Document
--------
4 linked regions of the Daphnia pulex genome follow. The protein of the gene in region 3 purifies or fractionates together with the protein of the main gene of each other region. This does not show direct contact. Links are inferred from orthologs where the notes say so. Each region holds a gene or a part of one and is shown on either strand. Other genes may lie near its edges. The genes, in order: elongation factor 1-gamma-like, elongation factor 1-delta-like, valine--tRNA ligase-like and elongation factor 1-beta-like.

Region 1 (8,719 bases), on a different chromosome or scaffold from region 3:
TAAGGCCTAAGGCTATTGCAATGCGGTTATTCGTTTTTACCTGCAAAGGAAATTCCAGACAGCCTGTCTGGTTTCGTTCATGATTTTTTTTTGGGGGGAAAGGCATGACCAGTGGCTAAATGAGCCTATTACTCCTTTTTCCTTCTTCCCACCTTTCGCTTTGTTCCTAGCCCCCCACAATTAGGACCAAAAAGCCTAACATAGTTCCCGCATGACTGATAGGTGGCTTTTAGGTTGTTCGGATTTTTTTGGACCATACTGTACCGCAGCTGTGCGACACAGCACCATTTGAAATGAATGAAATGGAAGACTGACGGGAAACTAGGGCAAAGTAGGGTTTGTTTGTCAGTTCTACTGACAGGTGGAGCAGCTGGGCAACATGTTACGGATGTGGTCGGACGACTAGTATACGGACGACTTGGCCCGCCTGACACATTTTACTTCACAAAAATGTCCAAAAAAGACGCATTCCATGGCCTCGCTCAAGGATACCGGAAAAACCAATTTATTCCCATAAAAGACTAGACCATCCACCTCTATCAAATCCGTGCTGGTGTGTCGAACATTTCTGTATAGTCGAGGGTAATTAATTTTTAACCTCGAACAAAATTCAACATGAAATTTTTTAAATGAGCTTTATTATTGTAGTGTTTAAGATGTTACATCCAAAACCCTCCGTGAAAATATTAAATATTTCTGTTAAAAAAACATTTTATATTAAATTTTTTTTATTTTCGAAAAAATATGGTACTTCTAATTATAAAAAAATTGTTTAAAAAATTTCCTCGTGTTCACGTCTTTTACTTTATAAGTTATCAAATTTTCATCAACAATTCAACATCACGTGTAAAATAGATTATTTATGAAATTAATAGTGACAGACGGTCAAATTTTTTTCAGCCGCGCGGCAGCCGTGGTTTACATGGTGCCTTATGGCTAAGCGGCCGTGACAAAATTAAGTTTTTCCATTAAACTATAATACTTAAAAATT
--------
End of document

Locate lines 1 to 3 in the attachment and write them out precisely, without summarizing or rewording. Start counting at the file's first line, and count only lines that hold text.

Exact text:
4 linked regions of the Daphnia pulex genome follow. The protein of the gene in region 3 purifies or fractionates together with the protein of the main gene of each other region. This does not show direct contact. Links are inferred from orthologs where the notes say so. Each region holds a gene or a part of one and is shown on either strand. Other genes may lie near its edges. The genes, in order: elongation factor 1-gamma-like, elongation factor 1-delta-like, valine--tRNA ligase-like and elongation factor 1-beta-like.

Region 1 (8,719 bases), on a different chromosome or scaffold from region 3:
TAAGGCCTAAGGCTATTGCAATGCGGTTATTCGTTTTTACCTGCAAAGGAAATTCCAGACAGCCTGTCTGGTTTCGTTCATGATTTTTTTTTGGGGGGAAAGGCATGACCAGTGGCTAAATGAGCCTATTACTCCTTTTTCCTTCTTCCCACCTTTCGCTTTGTTCCTAGCCCCCCACAATTAGGACCAAAAAGCCTAACATAGTTCCCGCATGACTGATAGGTGGCTTTTAGGTTGTTCGGATTTTTTTGGACCATACTGTACCGCAGCTGTGCGACACAGCACCATTTGAAATGAATGAAATGGAAGACTGACGGGAAACTAGGGCAAAGTAGGGTTTGTTTGTCAGTTCTACTGACAGGTGGAGCAGCTGGGCAACATGTTACGGATGTGGTCGGACGACTAGTATACGGACGACTTGGCCCGCCTGACACATTTTACTTCACAAAAATGTCCAAAAAAGACGCATTCCATGGCCTCGCTCAAGGATACCGGAAAAACCAATTTATTCCCATAAAAGACTAGACCATCCACCTCTATCAAATCCGTGCTGGTGTGTCGAACATTTCTGTATAGTCGAGGGTAATTAATTTTTAACCTCGAACAAAATTCAACATGAAATTTTTTAAATGAGCTTTATTATTGTAGTGTTTAAGATGTTACATCCAAAACCCTCCGTGAAAATATTAAATATTTCTGTTAAAAAAACATTTTATATTAAATTTTTTTTATTTTCGAAAAAATATGGTACTTCTAATTATAAAAAAATTGTTTAAAAAATTTCCTCGTGTTCACGTCTTTTACTTTATAAGTTATCAAATTTTCATCAACAATTCAACATCACGTGTAAAATAGATTATTTATGAAATTAATAGTGACAGACGGTCAAATTTTTTTCAGCCGCGCGGCAGCCGTGGTTTACATGGTGCCTTATGGCTAAGCGGCCGTGACAAAATTAAGTTTTTCCATTAAACTATAATACTTAAAAATT